Seattle Police Chief To Resign After City Council's Vote to Defund Police

The Seattle City Council on Monday voted 8-1 to defund its police force, and swipe 100 jobs along the way. Not long after that, Seattle PD Chief Carmen Best announced she would tender her resignation, which takes effect the second day of September.

Best said the department was going through "difficult times" with ongoing protests against police brutality that ramped up after the death of George Floyd, who died while in custody of the Minneapolis police on May 25 this year.

Best wished goodwill to the department she will leave in a few weeks.

"I wanted to notify you that I will be retiring from the Seattle Police Department, effective September 2nd, 2020," Best wrote in a letter to her department that was obtained by Newsweek. "I wanted you to hear this from me, but some media have reached this conclusion on their own. This was a difficult decision for me, but when it's time, it's time."

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Seattle Police Chief Carmen Best
Seattle Police Chief Carmen Best addresses the press as city crews dismantle the Capitol Hill Organized Protest (CHOP) area outside of the Seattle Police Department's vacated East Precinct on July 1, 2020 in Seattle, Washington. Photo by David Ryder/Getty Images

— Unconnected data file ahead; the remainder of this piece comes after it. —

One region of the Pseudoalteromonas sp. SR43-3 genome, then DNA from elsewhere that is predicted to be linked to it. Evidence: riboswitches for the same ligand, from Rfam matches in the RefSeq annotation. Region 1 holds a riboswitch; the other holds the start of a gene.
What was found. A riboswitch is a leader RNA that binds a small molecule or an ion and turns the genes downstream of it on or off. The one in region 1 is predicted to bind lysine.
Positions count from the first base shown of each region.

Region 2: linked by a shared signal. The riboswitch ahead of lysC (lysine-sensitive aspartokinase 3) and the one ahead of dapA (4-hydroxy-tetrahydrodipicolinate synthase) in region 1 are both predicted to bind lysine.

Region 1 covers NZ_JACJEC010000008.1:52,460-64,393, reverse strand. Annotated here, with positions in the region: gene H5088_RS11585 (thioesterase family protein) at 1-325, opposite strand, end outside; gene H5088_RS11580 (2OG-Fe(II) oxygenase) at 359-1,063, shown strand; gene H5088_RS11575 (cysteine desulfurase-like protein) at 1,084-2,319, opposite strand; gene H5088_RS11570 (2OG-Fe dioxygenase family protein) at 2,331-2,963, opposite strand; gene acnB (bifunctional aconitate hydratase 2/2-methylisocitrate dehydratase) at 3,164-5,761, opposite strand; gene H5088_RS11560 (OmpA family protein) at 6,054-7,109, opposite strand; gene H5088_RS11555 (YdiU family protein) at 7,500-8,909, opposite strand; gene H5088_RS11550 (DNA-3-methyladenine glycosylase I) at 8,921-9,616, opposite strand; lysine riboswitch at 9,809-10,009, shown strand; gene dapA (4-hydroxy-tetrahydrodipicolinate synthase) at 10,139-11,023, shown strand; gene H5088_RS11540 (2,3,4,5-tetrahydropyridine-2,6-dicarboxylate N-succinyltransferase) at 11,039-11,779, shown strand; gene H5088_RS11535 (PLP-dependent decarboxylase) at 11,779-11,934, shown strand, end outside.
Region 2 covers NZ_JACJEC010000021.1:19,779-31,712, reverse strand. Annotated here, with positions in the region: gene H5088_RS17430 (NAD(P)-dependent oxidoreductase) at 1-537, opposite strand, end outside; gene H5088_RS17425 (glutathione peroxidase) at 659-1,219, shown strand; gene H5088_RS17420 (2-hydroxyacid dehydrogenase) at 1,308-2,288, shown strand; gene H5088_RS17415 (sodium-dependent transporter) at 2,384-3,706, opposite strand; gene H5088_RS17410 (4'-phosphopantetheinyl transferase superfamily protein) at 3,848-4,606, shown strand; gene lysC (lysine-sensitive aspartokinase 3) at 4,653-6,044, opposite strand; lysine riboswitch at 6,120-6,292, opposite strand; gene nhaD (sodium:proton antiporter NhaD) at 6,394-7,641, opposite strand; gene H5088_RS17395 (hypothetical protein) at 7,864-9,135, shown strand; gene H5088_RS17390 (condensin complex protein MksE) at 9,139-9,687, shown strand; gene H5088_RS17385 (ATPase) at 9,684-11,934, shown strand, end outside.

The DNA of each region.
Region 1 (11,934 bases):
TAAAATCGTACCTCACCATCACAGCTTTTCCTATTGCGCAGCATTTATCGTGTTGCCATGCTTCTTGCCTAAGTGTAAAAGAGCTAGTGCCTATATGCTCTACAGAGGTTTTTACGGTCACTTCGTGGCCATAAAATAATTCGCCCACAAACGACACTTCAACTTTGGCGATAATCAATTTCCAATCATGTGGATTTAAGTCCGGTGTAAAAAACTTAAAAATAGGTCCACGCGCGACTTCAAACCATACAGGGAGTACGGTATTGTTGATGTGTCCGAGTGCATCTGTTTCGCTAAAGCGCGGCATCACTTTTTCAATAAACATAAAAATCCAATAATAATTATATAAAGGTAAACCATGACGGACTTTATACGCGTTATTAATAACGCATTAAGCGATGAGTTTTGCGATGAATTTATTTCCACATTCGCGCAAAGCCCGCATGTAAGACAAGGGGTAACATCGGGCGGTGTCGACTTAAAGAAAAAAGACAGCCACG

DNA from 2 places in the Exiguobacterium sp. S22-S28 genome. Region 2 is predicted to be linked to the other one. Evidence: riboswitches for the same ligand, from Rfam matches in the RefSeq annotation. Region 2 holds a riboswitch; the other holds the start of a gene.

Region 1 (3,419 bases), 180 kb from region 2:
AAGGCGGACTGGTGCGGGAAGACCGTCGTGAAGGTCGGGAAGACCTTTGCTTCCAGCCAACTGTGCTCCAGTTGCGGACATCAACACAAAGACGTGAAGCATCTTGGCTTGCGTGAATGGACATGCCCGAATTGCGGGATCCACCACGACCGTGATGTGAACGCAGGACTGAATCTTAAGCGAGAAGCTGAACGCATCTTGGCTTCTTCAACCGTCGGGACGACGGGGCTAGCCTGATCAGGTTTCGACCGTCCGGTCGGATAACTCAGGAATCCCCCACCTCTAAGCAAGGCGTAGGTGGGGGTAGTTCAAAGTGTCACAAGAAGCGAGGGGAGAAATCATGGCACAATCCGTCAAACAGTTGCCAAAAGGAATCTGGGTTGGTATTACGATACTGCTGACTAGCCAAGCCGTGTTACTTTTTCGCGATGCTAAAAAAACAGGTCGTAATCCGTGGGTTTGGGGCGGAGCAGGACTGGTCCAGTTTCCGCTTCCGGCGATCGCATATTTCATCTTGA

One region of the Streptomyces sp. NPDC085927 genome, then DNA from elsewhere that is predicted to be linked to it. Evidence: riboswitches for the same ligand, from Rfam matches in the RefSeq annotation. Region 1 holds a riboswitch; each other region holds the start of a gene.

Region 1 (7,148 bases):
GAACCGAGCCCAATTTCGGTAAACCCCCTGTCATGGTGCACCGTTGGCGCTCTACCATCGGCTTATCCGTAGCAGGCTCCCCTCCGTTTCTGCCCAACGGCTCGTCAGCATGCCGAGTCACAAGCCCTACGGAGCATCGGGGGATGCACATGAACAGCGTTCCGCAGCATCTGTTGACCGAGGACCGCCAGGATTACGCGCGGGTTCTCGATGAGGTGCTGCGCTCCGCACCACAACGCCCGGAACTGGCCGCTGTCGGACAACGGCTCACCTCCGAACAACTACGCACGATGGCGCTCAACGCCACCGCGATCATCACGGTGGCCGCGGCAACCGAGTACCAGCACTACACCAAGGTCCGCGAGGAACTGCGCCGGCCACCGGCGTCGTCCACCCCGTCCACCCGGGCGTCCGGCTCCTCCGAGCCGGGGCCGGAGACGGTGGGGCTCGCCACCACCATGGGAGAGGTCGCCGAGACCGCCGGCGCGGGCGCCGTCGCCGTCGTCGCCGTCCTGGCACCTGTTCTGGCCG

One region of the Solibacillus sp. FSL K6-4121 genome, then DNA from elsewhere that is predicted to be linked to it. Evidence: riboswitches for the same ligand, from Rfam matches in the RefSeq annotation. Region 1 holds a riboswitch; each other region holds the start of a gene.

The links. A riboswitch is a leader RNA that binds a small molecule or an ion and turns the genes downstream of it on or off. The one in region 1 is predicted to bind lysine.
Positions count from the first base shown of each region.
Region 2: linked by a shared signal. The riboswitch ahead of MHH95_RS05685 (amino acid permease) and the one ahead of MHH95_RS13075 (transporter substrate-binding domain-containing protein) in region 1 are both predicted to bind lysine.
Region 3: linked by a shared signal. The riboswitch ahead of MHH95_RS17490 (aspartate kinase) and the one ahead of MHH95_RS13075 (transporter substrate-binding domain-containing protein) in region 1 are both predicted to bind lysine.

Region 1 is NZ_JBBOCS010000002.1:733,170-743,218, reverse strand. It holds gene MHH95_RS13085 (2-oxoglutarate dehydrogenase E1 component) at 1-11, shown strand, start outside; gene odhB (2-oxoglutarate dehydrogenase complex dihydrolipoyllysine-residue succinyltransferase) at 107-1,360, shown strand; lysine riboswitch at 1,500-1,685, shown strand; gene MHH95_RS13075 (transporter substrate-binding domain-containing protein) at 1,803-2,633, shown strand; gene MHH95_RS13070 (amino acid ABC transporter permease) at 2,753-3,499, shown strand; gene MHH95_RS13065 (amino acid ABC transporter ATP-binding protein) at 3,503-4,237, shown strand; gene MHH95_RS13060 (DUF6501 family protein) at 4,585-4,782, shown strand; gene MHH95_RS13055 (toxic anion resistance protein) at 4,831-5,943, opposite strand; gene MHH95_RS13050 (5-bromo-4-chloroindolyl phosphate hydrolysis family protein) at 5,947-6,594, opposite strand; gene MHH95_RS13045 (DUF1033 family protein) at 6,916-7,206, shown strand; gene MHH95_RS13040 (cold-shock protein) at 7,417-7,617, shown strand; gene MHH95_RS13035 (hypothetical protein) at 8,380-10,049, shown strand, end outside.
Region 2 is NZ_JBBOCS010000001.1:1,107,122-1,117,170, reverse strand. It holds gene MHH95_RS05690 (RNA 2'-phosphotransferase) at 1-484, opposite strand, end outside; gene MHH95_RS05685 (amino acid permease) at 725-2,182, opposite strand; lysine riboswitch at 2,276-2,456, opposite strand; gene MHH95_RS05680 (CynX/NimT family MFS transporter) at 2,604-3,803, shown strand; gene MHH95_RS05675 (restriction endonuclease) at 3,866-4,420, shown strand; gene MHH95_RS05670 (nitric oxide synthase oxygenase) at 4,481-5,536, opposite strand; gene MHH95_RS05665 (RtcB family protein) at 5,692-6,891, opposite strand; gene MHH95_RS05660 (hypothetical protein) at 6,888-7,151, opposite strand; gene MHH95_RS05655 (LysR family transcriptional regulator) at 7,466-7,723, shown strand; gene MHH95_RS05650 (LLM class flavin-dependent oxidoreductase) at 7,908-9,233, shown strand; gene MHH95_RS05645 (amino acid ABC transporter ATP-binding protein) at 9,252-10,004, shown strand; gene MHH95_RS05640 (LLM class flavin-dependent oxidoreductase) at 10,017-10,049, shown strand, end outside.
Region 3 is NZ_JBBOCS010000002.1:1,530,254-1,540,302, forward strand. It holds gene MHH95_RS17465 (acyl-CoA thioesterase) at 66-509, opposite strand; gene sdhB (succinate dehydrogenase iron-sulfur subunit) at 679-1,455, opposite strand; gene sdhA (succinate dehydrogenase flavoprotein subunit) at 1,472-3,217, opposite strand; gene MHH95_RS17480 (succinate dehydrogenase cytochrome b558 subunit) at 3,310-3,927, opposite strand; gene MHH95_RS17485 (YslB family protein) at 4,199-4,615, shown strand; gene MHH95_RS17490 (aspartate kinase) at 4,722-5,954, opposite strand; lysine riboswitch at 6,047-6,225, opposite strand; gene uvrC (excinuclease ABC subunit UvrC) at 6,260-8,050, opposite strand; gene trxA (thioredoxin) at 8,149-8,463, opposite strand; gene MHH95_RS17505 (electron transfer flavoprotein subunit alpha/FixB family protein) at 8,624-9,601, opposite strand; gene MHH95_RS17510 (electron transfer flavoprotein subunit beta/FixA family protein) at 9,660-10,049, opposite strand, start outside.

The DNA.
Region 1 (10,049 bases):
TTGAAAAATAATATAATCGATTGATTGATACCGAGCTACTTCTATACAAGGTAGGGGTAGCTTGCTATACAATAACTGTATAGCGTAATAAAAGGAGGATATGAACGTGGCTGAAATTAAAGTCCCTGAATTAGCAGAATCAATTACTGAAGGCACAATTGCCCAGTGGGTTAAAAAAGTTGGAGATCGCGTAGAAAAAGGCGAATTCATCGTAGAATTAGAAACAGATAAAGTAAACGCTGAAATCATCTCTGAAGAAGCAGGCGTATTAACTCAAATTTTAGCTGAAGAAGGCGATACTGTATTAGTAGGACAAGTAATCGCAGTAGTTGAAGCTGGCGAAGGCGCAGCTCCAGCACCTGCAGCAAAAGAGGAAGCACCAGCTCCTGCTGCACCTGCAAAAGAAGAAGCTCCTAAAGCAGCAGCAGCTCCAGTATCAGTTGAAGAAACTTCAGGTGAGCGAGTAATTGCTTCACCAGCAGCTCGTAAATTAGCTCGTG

Though the city council overwhelmingly voted to defund the department and cut about 100 jobs from the force—and slice the chief's salary of nearly $285,000—one city council member, Kshama Sawant, cast the lone "no" vote because she didn't think cuts to the police department went far enough.

Seattle Mayor Jenny Durkan said it was "unfortunate" its council could not come to an agreement with Chief Best while formulating the upcoming city budget.

"It is unfortunate Council has refused to engage in a collaborative process to work with the Mayor, Chief Best, and community members to develop a budget and policies that respond to community needs while accounting for – not just acknowledging – the significant labor and legal implications involved in transforming the Seattle Police Department," Durkan said in a statement.

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Black Lives Matter protesters wanted a 50 percent cut in the city's police force of 1,400 members, but that number was never reached through the council.

The Seattle council decided to not only slice into Best's salary, but even deeper into the high-ranking officers who are under her demand.

Best sent her best to those who will remain working in the Seattle PD uniform and force once she leaves on September 2.

"I am confident the department will make it through these difficult times. You truly are the best police department in the country, and please trust me when I say, the vast majority of people in Seattle support you and appreciate you," Best wrote to them.

"I am impressed daily at your skill, your compassion, and your dedication. I am thankful my command team has agreed to continue serving the department, and that I am confident the department will make it through these difficult times. You truly are the best police department in the country, and please trust me when I say, the vast majority of people in Seattle support you and appreciate you."

Seattle Police Chief To Resign After City Council's Vote to Defund Police | U.S.